Even while the wrangling with Nintendo played out, Codemasters and Galoob knew they had a hit product on their hands. It had sold well before the injunction, and continued to sell in Canada under Camerica. April 1991 archives from United Press International state that, at the time of the injunction, Galoob had manufactured 15,000 units and had orders for an additional half a million more. Based on Canadian sales, and were it not for the injunction, analysts at the time estimated Galoob could earn as much as $30 million from Game Genie per year. It was clearly a hit. Obviously, the companies wanted to ride that wave, and following on from the NES there would be Game Genie for SNES, Game Boy, Genesis/Mega Drive, and Game Gear.
Aplin explains how he reverse-engineered other hardware formats to create new Game Genie models. “We used LA4800 analysers. I spent a lot of time in front of those. We bought a bunch as they were cheaper than other models. We used them both for code-finding and debugging our own hardware. I personally was completely prohibited from using an LA4800 on a console with a commercial game cartridge plugged in, because even the act of monitoring the data bus technically created a transient copy of some – a few! – of the bytes of game ROM inside, which were copyrighted, and hence could weaken our case in any legal battle. That was quite frustrating, but after years of legal pain with the NES Game Genie, Codies were understandably careful. Obviously, if we’d been allowed to disassemble game carts it would have been much, much easier – but the results would’ve been legally tainted. Meaning obtained via copyright infringement. I had to keep a written diary every day of what I did, how I figured stuff out, and so on, to provide a paper trail in court.”
Sega The Savour? Not Quite
A lot has been written and said about the fact Sega seemingly officially endorsed the Game Genie on its hardware, putting its seal of approval on the product. However, this situation is not as amicable as many presume. Sega only allowed the Game Genie because Codemasters gave an ultimatum to Sega, resulting in an 11th-hour deal – one which has never been documented before.
“This was obviously secret at the time, maybe it still is,” explains Aplin. “Codies built their own cartridge manufacturing facility on-site on the farm. If I recall, they got as far as manufacturing a small run of carts before they sensibly confronted Sega and said: ‘This is what we’re going to do. Would you like to sue us or reach an agreement?’ They’d been very careful about the legal side and were fairly confident they could win in court if it came to it. As you’d imagine, Sega losing such a case could potentially open floodgates, so the rest is history. Codemasters had balls, that’s for sure. I have the greatest respect for what Dave, Rich, and Jim Darling achieved in the face of considerable opposition from some very large companies.”
The products were in full production, the companies were legally safe, and the money could roll in. In fact, there was such urgency to meet demand, as Aplin explained, that Codemasters and Galoob had their own hardware teams working in parallel creating prototypes. “Both teams made FPGA-based prototypes for some models,” says Aplin. “The reason for the duplication of effort was simply because it was so vital to get products out and in the stores. The redundancy was worth it.”
Books of new codes for new games continued to be sent out to those who bought Game Genie. Magazines printed reader codes. Game Genie became a successful phenomenon replicated across multiple formats, and with a legacy that continues to this day (recent console flash carts have Game Genie functionality built directly in). Back in the day, we almost had Game Genie sequels for the 16-bit consoles; the SNES successor even reached the functioning prototype stage. “I think I did a Game Genie 2 prototype for the Genesis but it didn’t get as far along, software-wise, as my SNES follow-up,” Aplin recalls. “The second one for SNES was lovely – I put everything in there I could possibly think of, and Fred Williams wrote some great software.”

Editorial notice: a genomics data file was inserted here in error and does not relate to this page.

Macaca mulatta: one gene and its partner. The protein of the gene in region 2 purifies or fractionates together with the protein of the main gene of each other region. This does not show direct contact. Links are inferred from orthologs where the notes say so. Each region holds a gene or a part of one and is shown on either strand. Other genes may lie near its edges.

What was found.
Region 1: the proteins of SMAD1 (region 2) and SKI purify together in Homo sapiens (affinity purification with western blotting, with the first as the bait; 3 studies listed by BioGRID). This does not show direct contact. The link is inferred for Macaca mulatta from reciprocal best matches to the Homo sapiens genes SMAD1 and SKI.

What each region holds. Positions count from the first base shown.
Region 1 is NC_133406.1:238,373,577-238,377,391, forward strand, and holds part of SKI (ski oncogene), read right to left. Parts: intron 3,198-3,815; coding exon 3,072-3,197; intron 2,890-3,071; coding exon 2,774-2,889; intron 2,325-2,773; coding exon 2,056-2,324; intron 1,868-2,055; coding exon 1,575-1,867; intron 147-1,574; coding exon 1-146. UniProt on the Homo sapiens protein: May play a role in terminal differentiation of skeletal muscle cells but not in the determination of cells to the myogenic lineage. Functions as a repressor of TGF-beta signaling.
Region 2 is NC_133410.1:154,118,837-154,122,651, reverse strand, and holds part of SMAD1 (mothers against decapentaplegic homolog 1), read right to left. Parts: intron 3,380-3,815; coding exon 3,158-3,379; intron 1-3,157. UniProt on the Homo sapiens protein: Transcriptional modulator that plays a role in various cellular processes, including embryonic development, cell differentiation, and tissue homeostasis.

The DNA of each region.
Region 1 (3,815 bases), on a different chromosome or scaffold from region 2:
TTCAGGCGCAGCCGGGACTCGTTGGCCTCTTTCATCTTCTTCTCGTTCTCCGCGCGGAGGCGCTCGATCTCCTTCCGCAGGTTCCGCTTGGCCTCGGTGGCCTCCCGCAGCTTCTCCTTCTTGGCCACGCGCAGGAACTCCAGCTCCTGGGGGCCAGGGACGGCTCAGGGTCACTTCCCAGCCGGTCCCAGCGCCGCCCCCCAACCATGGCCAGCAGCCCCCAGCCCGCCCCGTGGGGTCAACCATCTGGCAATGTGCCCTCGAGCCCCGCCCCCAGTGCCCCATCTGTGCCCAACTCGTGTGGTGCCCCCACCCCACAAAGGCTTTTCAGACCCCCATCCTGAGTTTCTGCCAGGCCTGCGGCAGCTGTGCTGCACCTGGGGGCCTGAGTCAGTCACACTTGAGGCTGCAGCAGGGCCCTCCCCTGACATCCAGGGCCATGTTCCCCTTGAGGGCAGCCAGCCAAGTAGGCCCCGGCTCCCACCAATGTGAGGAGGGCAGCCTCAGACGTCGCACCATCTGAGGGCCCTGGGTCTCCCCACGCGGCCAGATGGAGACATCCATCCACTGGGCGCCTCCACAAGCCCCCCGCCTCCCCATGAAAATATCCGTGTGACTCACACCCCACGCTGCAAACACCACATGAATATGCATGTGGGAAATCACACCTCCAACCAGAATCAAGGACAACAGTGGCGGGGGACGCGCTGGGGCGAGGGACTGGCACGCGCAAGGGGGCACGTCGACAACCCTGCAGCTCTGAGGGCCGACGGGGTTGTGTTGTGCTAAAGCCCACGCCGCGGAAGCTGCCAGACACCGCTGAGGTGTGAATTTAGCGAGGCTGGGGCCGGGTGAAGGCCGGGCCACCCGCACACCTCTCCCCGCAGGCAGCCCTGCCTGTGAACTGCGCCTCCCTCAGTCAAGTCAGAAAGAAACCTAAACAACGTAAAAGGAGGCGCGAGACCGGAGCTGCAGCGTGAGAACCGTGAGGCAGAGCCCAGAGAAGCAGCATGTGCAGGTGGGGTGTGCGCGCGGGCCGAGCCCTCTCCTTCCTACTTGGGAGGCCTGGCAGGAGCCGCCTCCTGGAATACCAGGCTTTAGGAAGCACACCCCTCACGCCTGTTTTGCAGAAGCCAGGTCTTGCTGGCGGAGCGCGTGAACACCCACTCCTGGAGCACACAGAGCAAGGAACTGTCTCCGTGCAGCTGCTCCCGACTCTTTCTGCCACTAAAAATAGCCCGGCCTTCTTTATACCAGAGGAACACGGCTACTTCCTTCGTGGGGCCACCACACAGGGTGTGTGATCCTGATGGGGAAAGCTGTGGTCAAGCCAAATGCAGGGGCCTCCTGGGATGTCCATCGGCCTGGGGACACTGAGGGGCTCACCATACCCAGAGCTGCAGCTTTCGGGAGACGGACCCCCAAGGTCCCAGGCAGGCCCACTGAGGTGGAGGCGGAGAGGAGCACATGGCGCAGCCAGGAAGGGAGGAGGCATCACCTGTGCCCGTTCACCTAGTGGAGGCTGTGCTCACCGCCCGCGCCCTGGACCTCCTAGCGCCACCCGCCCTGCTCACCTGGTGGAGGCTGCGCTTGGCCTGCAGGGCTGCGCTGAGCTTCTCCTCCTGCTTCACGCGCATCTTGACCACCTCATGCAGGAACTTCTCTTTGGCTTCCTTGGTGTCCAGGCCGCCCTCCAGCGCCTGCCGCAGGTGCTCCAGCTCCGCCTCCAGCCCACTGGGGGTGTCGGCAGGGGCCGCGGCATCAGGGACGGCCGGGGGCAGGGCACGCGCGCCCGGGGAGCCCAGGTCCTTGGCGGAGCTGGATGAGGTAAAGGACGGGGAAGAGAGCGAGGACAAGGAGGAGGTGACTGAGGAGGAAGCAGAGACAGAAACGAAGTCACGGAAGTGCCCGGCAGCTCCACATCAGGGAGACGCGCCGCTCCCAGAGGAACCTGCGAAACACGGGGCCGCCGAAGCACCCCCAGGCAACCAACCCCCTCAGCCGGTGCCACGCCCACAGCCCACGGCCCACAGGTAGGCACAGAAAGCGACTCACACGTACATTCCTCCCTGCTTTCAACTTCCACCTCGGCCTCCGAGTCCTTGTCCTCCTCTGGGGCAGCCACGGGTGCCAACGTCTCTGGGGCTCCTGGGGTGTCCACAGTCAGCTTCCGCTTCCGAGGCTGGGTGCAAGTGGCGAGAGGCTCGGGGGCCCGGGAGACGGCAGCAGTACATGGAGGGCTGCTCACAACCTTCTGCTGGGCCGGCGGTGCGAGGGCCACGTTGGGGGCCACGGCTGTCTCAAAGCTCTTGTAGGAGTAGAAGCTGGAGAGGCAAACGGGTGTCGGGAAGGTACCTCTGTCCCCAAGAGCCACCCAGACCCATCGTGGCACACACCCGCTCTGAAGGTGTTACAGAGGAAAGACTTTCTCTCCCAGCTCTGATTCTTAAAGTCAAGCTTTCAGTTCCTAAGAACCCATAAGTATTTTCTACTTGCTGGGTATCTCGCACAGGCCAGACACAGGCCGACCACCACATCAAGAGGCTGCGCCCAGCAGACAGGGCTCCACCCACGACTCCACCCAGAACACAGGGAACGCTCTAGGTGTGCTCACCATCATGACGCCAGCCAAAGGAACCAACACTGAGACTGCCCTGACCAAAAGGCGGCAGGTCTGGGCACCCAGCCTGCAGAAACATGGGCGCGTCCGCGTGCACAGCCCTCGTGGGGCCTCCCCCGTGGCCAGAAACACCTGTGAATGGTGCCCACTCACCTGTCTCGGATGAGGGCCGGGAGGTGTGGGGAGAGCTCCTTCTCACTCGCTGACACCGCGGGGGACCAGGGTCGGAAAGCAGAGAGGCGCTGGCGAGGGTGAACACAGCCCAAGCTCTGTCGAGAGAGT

I do remember one day when Dave Darling handed out some royalty cheques; I was pretty happy with mine but the guy sitting next to me – who will remain nameless – got a cheque with at least one more zero on the end
There was so much money involved with the Game Genie project it’s difficult to work out the numbers. In February 1993, David was quoted stating the NES release had sold 2.5 million copies; later sources claim the entire Game Genie range, altogether, sold 5 million copies. Meanwhile, the International Directory of Company Histories claims Game Genie made Galoob $65 million in 1992, dropping to $4 million by 1994. GamesTM magazine later claimed Game Genie generated over $140 million in total, a figure repeated by other publications. Whatever the precise figure was, it’s safe to say Game Genie over its entire run made a lot of people shed loads of cash. Still, we asked everyone we spoke to if they knew the precise figures.
Rigby states he isn’t aware of the total, but Aplin – who also doesn’t know the precise figure – gives us some idea with the following anecdote. “I do remember one day when Dave Darling handed out some royalty cheques; I was pretty happy with mine but the guy sitting next to me – who will remain nameless – got a cheque with at least one more zero on the end. It wasn’t easy; the legal battles were long-winded, frustrating, sometimes scary, and definitely expensive, but Codies battled through it and won in the end. Ted Carron, part of the early team, profited pretty handsomely from the Game Genie. Basically, a few people made a bunch of cash – ain’t that always how it goes?”
Not everyone profited though, as Menzies reveals. “I pretty much got ripped off, as I never got paid much, despite once working continuously for three days without sleep. In the end, I was just staring at the hex numbers saying ‘they’re so beautiful…’ I remember once asking for a tiny royalty, about one-quarter of a percent, but they said, ‘Oh sorry, we’d love to, but the royalties have already been divided and we can’t change it now.’ I was naive, and they didn’t mind taking full advantage of that fact, a pattern that would repeat itself over the next few years. Still, they were generally good times at Codemasters, and the money didn’t seem so important at the time.”